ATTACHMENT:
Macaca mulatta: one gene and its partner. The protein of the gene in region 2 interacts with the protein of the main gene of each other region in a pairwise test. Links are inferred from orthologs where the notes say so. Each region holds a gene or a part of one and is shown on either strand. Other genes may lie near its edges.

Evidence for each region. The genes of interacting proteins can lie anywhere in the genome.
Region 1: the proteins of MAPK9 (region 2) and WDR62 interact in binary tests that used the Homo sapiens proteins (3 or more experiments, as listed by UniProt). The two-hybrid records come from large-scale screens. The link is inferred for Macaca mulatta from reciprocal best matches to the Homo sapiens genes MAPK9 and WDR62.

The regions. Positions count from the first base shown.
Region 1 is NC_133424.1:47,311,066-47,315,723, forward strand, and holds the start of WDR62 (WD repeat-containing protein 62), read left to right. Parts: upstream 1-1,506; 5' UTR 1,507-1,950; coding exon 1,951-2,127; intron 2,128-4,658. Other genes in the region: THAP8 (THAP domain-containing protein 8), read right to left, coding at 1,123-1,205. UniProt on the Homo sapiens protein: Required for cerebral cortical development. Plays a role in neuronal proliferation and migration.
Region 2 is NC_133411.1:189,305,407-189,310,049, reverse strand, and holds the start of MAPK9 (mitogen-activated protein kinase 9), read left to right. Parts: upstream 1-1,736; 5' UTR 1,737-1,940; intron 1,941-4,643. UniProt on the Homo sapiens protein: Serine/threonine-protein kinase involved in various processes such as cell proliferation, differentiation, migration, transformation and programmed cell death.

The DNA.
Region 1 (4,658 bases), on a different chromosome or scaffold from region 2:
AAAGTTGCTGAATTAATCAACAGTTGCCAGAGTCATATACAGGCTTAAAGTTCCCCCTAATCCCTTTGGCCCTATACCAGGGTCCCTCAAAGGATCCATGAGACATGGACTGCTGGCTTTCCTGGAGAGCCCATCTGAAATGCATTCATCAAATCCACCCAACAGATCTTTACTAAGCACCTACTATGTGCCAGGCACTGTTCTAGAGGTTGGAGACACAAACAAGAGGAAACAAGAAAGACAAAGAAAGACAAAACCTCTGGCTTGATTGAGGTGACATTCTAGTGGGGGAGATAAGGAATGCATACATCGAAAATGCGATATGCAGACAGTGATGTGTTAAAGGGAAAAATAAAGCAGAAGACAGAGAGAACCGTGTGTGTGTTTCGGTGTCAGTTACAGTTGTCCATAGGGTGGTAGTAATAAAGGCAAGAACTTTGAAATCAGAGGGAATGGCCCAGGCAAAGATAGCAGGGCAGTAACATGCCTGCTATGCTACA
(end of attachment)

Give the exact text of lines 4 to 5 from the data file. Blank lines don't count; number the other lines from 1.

The regions. Positions count from the first base shown.
Region 1 is NC_133424.1:47,311,066-47,315,723, forward strand, and holds the start of WDR62 (WD repeat-containing protein 62), read left to right. Parts: upstream 1-1,506; 5' UTR 1,507-1,950; coding exon 1,951-2,127; intron 2,128-4,658. Other genes in the region: THAP8 (THAP domain-containing protein 8), read right to left, coding at 1,123-1,205. UniProt on the Homo sapiens protein: Required for cerebral cortical development. Plays a role in neuronal proliferation and migration.